We often blog about "Aging in Place Technologies" and the reason is that we beleive that these technologies represent an opportunity for home care companies to do two things: 1) keep abreast of what's available (and often marketed direct to consumers and their families) and 2) Look for ways to grow your businesses with this technology. As an example, two weeks ago we did a blog post entitled Wired Homes for Tracking the Elderly: A private Duty Differentiator that you can read here. That post talked about home monitoring solutions that families are considering in lieu of private duty care, but then outlined a way that you can in fact grow your business by embracing the technology.
Today we bring you an update from Laurie Orlov, who is an expert consultant in all matters related to aging in place. She publishes a blog at http://ageinplacetech.com. Below is a sample of her research and writing with information to connect you to her site.
by Laurie Orlov
August was a bonanza of buzz, buzz, buzz. Usually August is a snoozer (and a slow news month) in the business world, what with vacations and organizational regrouping. But beginning with the August 3 Intel-GE Joint Venture announcement that fueled hope and speculation about accelerating intentions, more activity and media tracked right behind. During August, Great Call announced a new Jitterbug medication reminder service, Healthsense received a round of investment led by Radius Ventures, a $1.3 billion M-Health market sizing got Qualcomm and AT&T excited. Or maybe that that was 'mHealth' -- Best Buy (re)surfaced with health-related stuff in stores. Within the general what's-it-all-mean confusion, more press followed last month's NY Times series -- this time NPR offered up a series on aging and technology as well. Never one to shut up, I offered my own 'bah humbug' assessment of the assessment.
Alzheimer's hype, hope, oops...reality. Speaking of saturated media coverage, August was a month in which the unsuspecting might actually think an Alzheimer's revolution was at hand. Following July's news of amending (expanding) criteria as to what consitutes the disease, next came identification of biomarkers as possible early warning indicators. But stay cautious about remedies and prevention: see yesterday's NY Times published the NIH jury and Duke 'meta' study -- a study of all previously published studies about what's proven and what's not. The short answer about the various prevention and remedies studied to date -- the answer: NOT PROVEN. Implication? New criteria potentially broadens the population beyond the current 5 million, diagnosis is potentially going to be at an earlier age, and nothing has been proven to work at staving off or curing the disease. To me, this signals an opportunity to create or re-purpose smarter GPS and geo-fencing apps (not just technologies) to prevent wandering, not just find those who are lost -- and while we're at it, let's see some studies that prove which ones work best and under what conditions. We're going to need them.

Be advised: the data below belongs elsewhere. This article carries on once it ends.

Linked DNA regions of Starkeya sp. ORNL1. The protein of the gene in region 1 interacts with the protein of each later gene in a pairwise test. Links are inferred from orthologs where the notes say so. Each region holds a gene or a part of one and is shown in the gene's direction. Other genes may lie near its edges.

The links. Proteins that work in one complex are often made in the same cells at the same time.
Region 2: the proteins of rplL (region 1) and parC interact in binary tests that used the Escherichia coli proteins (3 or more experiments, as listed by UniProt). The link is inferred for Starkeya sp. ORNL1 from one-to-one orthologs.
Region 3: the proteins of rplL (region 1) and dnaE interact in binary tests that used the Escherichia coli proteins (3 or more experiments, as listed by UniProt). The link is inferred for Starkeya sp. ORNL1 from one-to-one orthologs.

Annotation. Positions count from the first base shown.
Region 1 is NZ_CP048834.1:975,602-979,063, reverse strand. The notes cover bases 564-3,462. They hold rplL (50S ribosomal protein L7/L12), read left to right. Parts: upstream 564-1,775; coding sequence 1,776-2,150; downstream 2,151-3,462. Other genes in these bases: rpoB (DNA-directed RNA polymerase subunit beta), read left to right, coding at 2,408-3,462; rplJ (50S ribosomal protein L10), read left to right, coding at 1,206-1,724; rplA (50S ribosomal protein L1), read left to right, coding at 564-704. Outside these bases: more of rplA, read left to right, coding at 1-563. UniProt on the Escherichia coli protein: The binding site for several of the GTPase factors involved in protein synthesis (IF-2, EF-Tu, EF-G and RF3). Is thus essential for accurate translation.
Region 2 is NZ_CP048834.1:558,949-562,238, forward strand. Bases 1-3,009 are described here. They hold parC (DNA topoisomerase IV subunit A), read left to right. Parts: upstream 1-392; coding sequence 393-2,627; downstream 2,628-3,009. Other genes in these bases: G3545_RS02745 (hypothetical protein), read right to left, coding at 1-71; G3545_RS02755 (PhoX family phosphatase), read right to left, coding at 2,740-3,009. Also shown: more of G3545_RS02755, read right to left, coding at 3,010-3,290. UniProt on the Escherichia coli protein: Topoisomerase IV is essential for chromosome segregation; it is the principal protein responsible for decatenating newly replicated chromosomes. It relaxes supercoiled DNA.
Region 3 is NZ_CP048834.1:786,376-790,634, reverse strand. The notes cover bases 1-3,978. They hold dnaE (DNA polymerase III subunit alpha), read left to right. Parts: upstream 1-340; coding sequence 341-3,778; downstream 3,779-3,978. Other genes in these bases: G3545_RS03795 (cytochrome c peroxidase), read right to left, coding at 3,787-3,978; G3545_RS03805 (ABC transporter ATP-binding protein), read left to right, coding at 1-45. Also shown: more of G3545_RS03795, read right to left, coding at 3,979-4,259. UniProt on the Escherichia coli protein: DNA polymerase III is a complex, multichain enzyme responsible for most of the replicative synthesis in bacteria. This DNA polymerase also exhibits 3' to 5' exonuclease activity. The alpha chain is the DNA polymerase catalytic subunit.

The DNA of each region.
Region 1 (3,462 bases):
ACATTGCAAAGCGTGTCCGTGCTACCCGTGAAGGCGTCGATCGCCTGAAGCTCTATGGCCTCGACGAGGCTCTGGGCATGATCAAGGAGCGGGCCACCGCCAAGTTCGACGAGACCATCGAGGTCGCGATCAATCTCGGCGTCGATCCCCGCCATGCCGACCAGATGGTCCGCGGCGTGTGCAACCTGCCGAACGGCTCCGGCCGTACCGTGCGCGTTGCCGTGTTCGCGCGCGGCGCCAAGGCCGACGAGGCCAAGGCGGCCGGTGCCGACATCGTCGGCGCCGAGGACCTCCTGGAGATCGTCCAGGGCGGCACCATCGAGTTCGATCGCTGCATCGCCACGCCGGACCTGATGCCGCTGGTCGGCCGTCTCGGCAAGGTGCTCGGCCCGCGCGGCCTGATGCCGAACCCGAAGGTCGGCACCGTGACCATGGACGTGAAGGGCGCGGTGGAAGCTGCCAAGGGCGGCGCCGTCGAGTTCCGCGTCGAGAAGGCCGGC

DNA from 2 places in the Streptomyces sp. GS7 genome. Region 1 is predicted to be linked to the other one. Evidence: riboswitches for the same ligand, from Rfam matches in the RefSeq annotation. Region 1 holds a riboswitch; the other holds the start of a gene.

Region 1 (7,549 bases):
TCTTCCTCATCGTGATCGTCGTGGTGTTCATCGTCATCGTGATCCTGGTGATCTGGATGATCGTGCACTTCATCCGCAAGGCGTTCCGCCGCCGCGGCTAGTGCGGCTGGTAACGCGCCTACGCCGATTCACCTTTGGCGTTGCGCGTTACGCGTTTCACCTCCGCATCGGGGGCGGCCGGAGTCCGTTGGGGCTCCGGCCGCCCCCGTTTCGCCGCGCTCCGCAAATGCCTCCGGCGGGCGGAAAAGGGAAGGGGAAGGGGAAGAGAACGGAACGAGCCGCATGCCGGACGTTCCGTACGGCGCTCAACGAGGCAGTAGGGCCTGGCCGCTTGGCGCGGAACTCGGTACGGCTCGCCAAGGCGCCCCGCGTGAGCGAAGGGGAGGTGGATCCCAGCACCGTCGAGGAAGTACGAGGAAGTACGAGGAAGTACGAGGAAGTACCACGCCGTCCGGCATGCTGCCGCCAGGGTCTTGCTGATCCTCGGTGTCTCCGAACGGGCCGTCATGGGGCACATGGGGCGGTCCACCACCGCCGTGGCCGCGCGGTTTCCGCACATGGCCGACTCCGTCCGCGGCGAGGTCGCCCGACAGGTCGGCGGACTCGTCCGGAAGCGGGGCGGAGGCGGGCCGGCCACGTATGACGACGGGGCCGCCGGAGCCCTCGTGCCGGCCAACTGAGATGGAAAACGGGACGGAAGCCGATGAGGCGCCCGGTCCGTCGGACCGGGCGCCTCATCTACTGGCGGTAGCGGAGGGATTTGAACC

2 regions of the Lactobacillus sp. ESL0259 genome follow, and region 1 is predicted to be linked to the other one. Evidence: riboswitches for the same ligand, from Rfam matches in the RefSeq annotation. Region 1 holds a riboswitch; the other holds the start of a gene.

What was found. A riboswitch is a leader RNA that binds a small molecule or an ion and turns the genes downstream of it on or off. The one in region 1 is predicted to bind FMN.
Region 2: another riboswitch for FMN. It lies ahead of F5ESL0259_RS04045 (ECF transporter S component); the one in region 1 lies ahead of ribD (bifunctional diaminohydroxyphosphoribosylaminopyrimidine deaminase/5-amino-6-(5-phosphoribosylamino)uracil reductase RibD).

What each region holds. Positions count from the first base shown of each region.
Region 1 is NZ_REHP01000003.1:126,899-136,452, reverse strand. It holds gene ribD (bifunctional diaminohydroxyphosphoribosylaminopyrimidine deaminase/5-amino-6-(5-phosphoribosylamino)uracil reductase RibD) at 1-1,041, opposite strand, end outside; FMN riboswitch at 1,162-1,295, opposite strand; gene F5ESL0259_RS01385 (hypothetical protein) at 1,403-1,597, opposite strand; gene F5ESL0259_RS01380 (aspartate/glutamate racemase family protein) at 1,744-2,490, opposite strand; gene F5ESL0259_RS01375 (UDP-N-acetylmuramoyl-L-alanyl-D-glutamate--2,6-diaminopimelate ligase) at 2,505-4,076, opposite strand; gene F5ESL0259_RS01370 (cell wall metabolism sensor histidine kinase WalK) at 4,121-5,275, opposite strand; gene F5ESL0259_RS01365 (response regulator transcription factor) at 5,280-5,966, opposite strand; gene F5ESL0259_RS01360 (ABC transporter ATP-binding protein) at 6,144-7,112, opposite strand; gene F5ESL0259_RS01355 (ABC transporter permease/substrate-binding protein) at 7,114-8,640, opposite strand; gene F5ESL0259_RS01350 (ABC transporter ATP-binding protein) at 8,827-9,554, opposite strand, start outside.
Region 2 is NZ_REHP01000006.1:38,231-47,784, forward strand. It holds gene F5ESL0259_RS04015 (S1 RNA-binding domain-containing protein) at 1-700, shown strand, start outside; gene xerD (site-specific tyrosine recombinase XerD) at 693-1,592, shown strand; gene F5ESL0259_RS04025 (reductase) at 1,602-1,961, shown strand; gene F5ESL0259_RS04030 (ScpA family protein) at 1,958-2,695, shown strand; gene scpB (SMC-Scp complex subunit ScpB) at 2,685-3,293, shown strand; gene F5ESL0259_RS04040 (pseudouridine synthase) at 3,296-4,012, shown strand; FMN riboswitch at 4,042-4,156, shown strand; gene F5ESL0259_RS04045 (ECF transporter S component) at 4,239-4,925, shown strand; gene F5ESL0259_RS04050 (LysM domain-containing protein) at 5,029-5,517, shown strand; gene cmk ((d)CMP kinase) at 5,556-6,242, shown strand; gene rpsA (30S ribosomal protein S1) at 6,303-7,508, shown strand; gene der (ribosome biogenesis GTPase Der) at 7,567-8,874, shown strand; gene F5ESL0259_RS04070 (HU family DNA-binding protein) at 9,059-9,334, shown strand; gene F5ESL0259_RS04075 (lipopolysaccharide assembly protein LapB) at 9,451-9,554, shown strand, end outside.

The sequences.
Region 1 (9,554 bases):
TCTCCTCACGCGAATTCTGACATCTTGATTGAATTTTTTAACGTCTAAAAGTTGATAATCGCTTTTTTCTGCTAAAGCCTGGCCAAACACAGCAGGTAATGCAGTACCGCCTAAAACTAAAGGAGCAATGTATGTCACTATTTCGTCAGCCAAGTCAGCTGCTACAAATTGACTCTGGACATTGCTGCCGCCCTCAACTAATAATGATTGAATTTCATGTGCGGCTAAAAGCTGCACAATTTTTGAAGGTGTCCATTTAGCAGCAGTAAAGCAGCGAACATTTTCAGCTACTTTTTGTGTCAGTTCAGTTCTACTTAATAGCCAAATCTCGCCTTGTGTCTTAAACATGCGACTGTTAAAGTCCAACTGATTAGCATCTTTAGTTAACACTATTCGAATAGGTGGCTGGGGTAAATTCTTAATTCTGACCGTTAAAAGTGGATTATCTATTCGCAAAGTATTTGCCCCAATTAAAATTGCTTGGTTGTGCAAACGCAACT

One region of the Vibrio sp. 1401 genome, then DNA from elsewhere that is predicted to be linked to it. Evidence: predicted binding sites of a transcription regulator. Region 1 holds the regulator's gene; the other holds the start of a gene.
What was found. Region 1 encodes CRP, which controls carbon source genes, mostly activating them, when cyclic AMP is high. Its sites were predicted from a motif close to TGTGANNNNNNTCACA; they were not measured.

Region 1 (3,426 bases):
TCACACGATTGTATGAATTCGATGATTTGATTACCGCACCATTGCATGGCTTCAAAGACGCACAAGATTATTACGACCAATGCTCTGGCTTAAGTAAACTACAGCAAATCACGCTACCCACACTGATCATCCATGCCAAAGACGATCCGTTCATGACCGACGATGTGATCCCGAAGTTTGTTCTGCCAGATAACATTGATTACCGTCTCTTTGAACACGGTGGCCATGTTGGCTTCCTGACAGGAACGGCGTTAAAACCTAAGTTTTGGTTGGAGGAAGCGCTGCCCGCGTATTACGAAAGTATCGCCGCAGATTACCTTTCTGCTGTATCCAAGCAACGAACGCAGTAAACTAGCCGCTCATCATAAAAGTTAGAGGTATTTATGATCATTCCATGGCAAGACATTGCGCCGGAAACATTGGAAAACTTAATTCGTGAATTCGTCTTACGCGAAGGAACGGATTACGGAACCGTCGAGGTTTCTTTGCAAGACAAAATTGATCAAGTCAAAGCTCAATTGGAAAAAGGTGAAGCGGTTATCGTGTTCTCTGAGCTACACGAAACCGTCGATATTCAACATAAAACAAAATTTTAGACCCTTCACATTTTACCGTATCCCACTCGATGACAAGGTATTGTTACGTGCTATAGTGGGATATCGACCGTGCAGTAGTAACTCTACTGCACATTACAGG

And how long before the iPad solves everything? Ah well, sigh, I guess it will be just a bit longer, judging from the Nielsen study noting that only 15% of iPad buyers are over age 56. I bet that even those (no demographics to prove) are not that much over, either. And will the smart phone be the remote monitoring and fall detection device of choice, meaning all others rest? Not in the near term -- seniors aren't buying or using them either. So for all those who ask about this -- I doubt it. Remember, Apple doesn't even want admit to marketing to baby boomers!. And carriers express interest and even dabble a bit here and there, but invest little or nothing in marketing. So in the meantime, keep on keeping on with solutions for the foreseeable future. When there's a big change, you can read it on this site early and often.
And for those who might be running around here and there like I will be in the fall -- look on the left side of the website at http://www.ageinplacetech.com for a list of events.
For any of you who are interested in aging in place technologies and who will be in the Boston area on September 23rd, Ankota helped organize a great event featuring Laurie. You can learn more and sign up at http://silvertsunami.eventbrite.com/.
Ankota provides software to improve the delivery of care outside the hospital. Today Ankota services home health, private duty care, DME Delivery, RT, Physical Therapy and Home Infusion organizations, and is interested in helping to efficiently manage other forms of care. To learn more, please visit www.ankota.com or contact Ankota.